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Another earthquake in Haiti is "inevitable", researchers have warned.

They found that the January earthquake, which left 230,000 people dead and 1.3 million homeless, and now at risk of cholera outbreak, was more complex than first assumed.

It occurred at the boundary where the Caribbean and North American tectonic plates slide past each-other, causing seismic strain to build up. Researchers, whose work is published in a series of papers in the November issue of Nature Geoscience, found that the January quake may not have released all of the accumulated strain — leaving Haitians at risk from a future earthquake that might also cause local tsunamis.

"The 12 January earthquake only unloaded a fraction of the seismic energy that has built up over time in Haiti," said Eric Calais, a geophysicist at Purdue University, United States, and science advisor for the UN Development Programme in Haiti. "Other earthquakes are therefore inevitable."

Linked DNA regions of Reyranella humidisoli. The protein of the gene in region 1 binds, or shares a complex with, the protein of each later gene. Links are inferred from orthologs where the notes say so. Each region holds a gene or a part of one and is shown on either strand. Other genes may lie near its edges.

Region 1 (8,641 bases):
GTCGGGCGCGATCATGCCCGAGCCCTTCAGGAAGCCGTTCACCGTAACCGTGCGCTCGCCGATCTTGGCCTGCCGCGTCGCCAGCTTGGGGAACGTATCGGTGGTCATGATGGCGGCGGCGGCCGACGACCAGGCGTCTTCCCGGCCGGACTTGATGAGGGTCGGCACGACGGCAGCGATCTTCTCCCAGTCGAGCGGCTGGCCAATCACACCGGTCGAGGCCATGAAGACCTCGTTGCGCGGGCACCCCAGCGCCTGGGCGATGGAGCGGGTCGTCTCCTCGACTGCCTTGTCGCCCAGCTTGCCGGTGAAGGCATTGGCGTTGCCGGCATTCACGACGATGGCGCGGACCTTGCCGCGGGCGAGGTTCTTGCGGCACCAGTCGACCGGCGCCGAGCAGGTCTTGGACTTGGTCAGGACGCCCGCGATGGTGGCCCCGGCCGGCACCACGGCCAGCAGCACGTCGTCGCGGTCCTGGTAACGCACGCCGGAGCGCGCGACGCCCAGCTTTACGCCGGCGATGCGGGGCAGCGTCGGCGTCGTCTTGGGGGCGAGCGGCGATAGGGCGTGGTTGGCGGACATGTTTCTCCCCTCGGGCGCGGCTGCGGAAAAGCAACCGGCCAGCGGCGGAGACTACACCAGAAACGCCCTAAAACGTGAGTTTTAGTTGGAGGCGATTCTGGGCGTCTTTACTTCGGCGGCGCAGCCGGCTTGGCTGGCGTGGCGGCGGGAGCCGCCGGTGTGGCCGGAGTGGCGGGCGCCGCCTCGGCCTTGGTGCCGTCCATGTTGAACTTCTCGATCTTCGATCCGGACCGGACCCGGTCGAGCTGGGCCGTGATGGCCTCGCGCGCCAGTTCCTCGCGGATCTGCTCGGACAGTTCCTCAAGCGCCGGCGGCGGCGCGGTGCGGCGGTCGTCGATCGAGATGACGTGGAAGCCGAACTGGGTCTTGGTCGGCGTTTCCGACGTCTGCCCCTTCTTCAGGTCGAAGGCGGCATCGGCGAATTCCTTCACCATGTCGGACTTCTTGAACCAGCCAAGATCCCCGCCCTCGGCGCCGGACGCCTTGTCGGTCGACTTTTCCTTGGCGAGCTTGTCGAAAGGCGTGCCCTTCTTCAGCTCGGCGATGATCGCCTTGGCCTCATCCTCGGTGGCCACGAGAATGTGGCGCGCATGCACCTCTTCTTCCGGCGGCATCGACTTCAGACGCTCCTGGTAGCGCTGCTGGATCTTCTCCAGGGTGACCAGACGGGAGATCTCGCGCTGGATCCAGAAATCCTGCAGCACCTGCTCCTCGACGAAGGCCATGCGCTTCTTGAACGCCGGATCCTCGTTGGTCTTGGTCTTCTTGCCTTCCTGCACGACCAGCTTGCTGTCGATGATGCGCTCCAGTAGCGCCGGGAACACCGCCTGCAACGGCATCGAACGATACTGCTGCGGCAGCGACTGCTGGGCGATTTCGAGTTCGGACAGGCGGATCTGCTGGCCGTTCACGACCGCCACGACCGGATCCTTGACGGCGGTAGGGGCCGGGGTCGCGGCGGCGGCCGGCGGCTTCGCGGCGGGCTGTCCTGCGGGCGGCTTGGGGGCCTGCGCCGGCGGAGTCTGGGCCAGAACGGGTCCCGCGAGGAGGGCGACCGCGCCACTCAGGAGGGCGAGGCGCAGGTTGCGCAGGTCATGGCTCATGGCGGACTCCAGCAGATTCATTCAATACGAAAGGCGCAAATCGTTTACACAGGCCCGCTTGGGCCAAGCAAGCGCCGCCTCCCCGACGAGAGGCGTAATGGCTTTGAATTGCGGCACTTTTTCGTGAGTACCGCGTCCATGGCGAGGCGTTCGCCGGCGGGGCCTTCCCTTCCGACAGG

But researchers are still struggling to assess the exact hazard of future earthquakes in the region.

"What we know now hasn't brought us any closer to understanding Haiti's seismic future," said Roger Bilham, a geologist at the University of Colorado, United States. "As things stand, we can only recommend [that] engineers rebuild Port-au-Prince as safely as money allows."

He said that "another strong quake could happen any time soon right above the January epicentre."
 
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